Doctors can use a variety of blood tests to look for markers of rheumatoid arthritis (RA) and help diagnose the condition.
Doctors may test blood samples for several inflammatory and immune system compounds that are usually present in a person who has rheumatoid arthritis (RA).
In this article, learn more about these blood tests and other diagnostic methods for RA.
Blood tests for rheumatoid arthritis
The following are some of the blood tests that a doctor may order to help diagnose RA.
Usually, a doctor or nurse can draw several blood samples from one vein to conduct different tests.
Drawing several blood samples at once avoids the need for using multiple needles.
It is worth noting that a doctor might not order all of the tests below to diagnose RA.
The tests that they choose will depend on the person’s symptoms and the outcome of the physical examination.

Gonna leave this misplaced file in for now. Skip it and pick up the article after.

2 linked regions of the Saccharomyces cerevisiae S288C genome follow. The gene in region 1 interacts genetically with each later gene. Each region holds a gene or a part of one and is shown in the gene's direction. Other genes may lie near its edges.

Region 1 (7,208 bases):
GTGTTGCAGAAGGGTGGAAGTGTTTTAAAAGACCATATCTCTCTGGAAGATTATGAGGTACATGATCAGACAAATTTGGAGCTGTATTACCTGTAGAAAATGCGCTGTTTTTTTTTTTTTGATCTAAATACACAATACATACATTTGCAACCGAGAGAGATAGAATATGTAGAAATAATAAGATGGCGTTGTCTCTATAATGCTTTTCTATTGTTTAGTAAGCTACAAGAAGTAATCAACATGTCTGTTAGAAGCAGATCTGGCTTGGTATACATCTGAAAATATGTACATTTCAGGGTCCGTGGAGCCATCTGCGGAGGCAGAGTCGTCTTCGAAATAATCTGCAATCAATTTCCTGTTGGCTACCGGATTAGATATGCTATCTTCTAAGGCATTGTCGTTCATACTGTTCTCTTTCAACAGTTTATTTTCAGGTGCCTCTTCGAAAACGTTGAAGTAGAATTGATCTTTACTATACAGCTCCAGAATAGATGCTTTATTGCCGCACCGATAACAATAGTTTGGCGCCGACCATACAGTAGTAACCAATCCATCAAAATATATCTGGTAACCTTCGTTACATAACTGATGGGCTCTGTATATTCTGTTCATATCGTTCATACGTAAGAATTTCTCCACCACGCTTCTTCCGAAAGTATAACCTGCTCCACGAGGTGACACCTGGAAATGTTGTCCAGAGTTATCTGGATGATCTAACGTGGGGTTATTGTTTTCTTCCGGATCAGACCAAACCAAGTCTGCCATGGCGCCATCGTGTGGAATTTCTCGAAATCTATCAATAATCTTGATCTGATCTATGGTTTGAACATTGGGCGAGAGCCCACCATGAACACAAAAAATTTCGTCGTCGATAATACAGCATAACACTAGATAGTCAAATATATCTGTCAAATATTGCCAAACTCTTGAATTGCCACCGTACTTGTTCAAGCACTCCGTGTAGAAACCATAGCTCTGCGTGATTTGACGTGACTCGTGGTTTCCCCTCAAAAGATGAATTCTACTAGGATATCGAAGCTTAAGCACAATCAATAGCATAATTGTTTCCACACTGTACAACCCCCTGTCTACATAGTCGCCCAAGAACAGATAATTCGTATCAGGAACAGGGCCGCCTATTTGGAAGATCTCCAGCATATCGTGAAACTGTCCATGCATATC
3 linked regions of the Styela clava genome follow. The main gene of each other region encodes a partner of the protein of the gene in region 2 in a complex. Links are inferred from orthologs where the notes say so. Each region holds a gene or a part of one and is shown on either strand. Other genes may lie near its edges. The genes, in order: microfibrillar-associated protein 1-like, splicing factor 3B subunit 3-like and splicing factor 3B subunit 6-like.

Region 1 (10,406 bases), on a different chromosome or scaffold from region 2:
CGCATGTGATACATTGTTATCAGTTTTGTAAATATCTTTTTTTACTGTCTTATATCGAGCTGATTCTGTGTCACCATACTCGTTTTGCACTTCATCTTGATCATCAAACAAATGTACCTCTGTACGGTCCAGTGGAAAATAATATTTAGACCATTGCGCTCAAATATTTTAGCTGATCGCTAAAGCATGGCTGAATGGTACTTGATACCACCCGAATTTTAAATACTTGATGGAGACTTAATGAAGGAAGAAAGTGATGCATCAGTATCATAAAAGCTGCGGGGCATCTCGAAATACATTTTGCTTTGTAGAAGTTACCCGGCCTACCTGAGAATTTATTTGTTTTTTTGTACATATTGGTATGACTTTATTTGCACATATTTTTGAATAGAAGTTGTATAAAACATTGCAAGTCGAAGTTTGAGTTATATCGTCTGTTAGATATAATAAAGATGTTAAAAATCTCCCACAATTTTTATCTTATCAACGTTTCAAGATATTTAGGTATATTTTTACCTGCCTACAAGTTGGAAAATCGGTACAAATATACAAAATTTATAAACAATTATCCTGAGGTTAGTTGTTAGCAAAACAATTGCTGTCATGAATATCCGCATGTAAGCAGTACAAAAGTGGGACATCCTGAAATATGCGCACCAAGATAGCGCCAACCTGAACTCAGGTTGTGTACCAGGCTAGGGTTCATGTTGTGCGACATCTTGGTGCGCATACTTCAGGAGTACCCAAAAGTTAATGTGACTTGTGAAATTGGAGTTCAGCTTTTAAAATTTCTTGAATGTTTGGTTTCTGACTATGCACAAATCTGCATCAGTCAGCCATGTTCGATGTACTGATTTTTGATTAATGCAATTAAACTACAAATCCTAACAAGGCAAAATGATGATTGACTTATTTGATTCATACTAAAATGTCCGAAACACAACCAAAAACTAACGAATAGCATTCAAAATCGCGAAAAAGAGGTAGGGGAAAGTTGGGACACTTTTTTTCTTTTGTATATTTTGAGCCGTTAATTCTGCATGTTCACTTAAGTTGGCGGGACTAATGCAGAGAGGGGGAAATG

1. Anti-cyclic citrullinated peptide (anti-CCP)
What it tests: This test looks for a specific auto-antibody called anti-CCP, which is present in an estimated 60 to 80 percent of people with RA, according to the Arthritis Foundation.
Interpreting the results: If a person has anti-CCP levels higher than 20 units per milliliter (u/ml), they may have an increased risk of RA.
The anti-CCP test is similar to the rheumatoid factor antibody test, which features later on in this article. However, doctors often use it in preference to the rheumatoid factor test for greater accuracy.
2. Antinuclear antibody (ANA)
What it tests: This test looks for high levels of antinuclear antibodies, which are compounds that can attack a cell’s nucleus, destroying the cell.
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